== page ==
farmed, would sell for a profit
 1/7 of land went to Anglican Church, not other
religions though (clergy reserves)
 New settlers received only poor,
uncleared farmland
TRANSPORTATION ISSUES
 Farmers needed roads to get to/from
markets
 Most were impassable
 Govt. collected taxes to build canals,
mainly used to benefit merchants &
Family Compact/friends
 Farmers felt govt. did not grant land/$
to them for land/tools
 Bankers & merchants grew rich…
SPECIAL PRIVILEGES FOR A FEW
 Governor appointed all officials
 Councils, judges, sheriffs, justice of
peace
 Coroners, customs officers, postal
officials, immigration officers & Indian
Affairs officials
 As head of military he appointed 1500
officers
 Made land grants & spent crown $ for
pensions to friends
 Good jobs to Family Compact & friends
LOWER CANADA
(QUEBEC)
 Louis-Joseph Papineau led the Patriots against
the governor & the Chateau Clique, & loss of
land to growing Anglophone population
 Cultural conflict between French & English
Cdns.
 Fr. dominated the Assembly, was controlled by
the Br. Councils
 Created the 92 Resolutions
 Some wanted USA Republic system
 Fall, 1837, armed revolt failed, vs. govt. & RC
church, again in 1838
 Papineau fled to USA, then France, returned &
Pardoned in 1845
UPPER CANADA
(ONTARIO)
 William Lyon Mackenzie led the Reformers
against the Family Compact
 Did not support the Constitution Act of 1791
 Believed in responsible govt.
 Demanded 2 constitutional reforms
 Elected Legislative Council
 Executive council responsible to Assembly
 Reformers were against
 Clergy Reserves,
 Land grants to the oligarchies,
 Influence of the Church of England
 Power of the Banks
REBELLIONS OF
 Upper Canada
 William Lyon
Mackenzie
 The Reformers
 Vs. Family Compact
 Lower Canada
 Louis Joseph
Papineau
 The Patriots
 Vs. Chateau Clique
 Protesting against the Oligarchies control
 Desired a Responsible Government
 Wanted less Church control
 Assembly had to approve taxes or no
collection would occur
CONSEQUENCES OF
REBELLION
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Rebellion Losses Bill
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Led to the Durham Report of the
1840’s
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French Assimilation into English Canada
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Act of Union unites the ‘two’ Canadas

Achievement of Responsible
Government
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Led to Confederation in the 1860’s
LORD DURHAM’S REPORT
 Durham's Recommendations
 to unite Upper and Lower Canada
to make the French a minority
 to assimilate or anglicize the French
majority in Lower Canada
 to grant responsible government
 Consequences of Durham's Recommendations
 Upper and Lower Canada were united in
1840
 Responsible government was granted in
1848 leading to Confederation in 1867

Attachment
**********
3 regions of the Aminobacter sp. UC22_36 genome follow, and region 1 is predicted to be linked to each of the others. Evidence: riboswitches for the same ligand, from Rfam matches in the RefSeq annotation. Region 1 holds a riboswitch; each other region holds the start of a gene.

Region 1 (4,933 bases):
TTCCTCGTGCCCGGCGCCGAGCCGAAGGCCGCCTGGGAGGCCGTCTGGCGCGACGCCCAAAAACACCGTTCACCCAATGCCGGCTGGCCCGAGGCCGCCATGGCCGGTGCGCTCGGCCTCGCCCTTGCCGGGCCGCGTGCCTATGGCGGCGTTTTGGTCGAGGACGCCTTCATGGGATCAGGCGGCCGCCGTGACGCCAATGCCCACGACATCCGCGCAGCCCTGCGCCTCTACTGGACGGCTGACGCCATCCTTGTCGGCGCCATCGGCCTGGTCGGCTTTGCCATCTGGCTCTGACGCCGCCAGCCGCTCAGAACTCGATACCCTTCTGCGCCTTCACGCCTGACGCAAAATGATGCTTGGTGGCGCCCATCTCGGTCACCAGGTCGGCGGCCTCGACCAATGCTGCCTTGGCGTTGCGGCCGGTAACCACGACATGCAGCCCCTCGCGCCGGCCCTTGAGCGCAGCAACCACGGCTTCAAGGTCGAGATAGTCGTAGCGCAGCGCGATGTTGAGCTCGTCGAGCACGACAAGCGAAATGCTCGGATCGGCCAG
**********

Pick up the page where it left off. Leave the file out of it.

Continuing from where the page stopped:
 Created the roots of today’s French
‘separatism’
REBELLIONS LOSSES
BILL 1849
 Reformers controlled the Assembly,
their bill
 sought to compensate those in what had been
Lower Canada for damages that resulted from
the rebellions.
 was controversial because the Tories objected
that many of the claimants were former rebels
who were against the Crown.
 was well received by French Canadians, but
British elements opposed it so strongly
that they attacked Elgin and burned the
parliament building down in Montreal
CONFEDERATION 1867
 The Province of Canada, (Ontario & Quebec)
New Brunswick, Nova Scotia, and Prince
Edward Island.
 A system based on British Parliament
 Proposed limited central government balanced
by provincial power.
 Rejected the strict application of "rep by pop.“
the senate represented regions
 Called for a two-chamber (bicameral)
parliament, including a (appointed) senate and a
(elected) house of commons.
OUR THESIS
• If in the position of the Reformers or Patriots, a
reasonable citizen would support ‘no
representation = no taxes’ since a true democracy
must have the citizen’s power move up to the
‘elected’ govt. officials, not from appointed
officials ‘down’ to the citizens.
• If every ‘democracy’ ignored their citizens and
gave special privileges to a few, rebellion and civil
war would surely follow.
• Given that the rebellions led to Confederation
1867, which spawned the nation we have today,
the rebels did the right thing and definitely
helped to create the model of democracy that
Canada represents today.
REFERENCES
 ec.europa.eu/education/img/flags/canada.gif
 www.collectionscanada.ca/obj/h2/f1/nlc006838-v6.jpg
 upload.wikimedia.org/wikipedia/commons/thumb/4/45/Cana
da_upper_lower_map.PNG/800pxCanada_upper_lower_map.
 PNGcanadawiki.org/images/d/d5/Simcoeuppercanada.jpg
 www.cmhg.gc.ca/.../med/v2_c4_s17_ss04_01.jpg
 www.rootsweb.com/~srgp/director/gleason.jpg
 www.westminster.gov.uk/.../celebrating21.jpg
 homepages.ius.edu/raastron/Pics/farmers.jpg
 www.lbpsb.qc.ca/~history/m4u3l1.htm
 www.freewebs.com/.../whatwaslowercanada.htm
 www.joyceimages.com/images/Bank%20Royal%20Visit.JPG
BIBLIOGRAPHY
Unknown author.The Canadas. Retrieved
May 30, 2007 from the internet:
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http://www.answers.com/topic/the-canadas
Canada Revisited textbook-pages 130-174
EDITED BY:
MANISHA
BASSAN 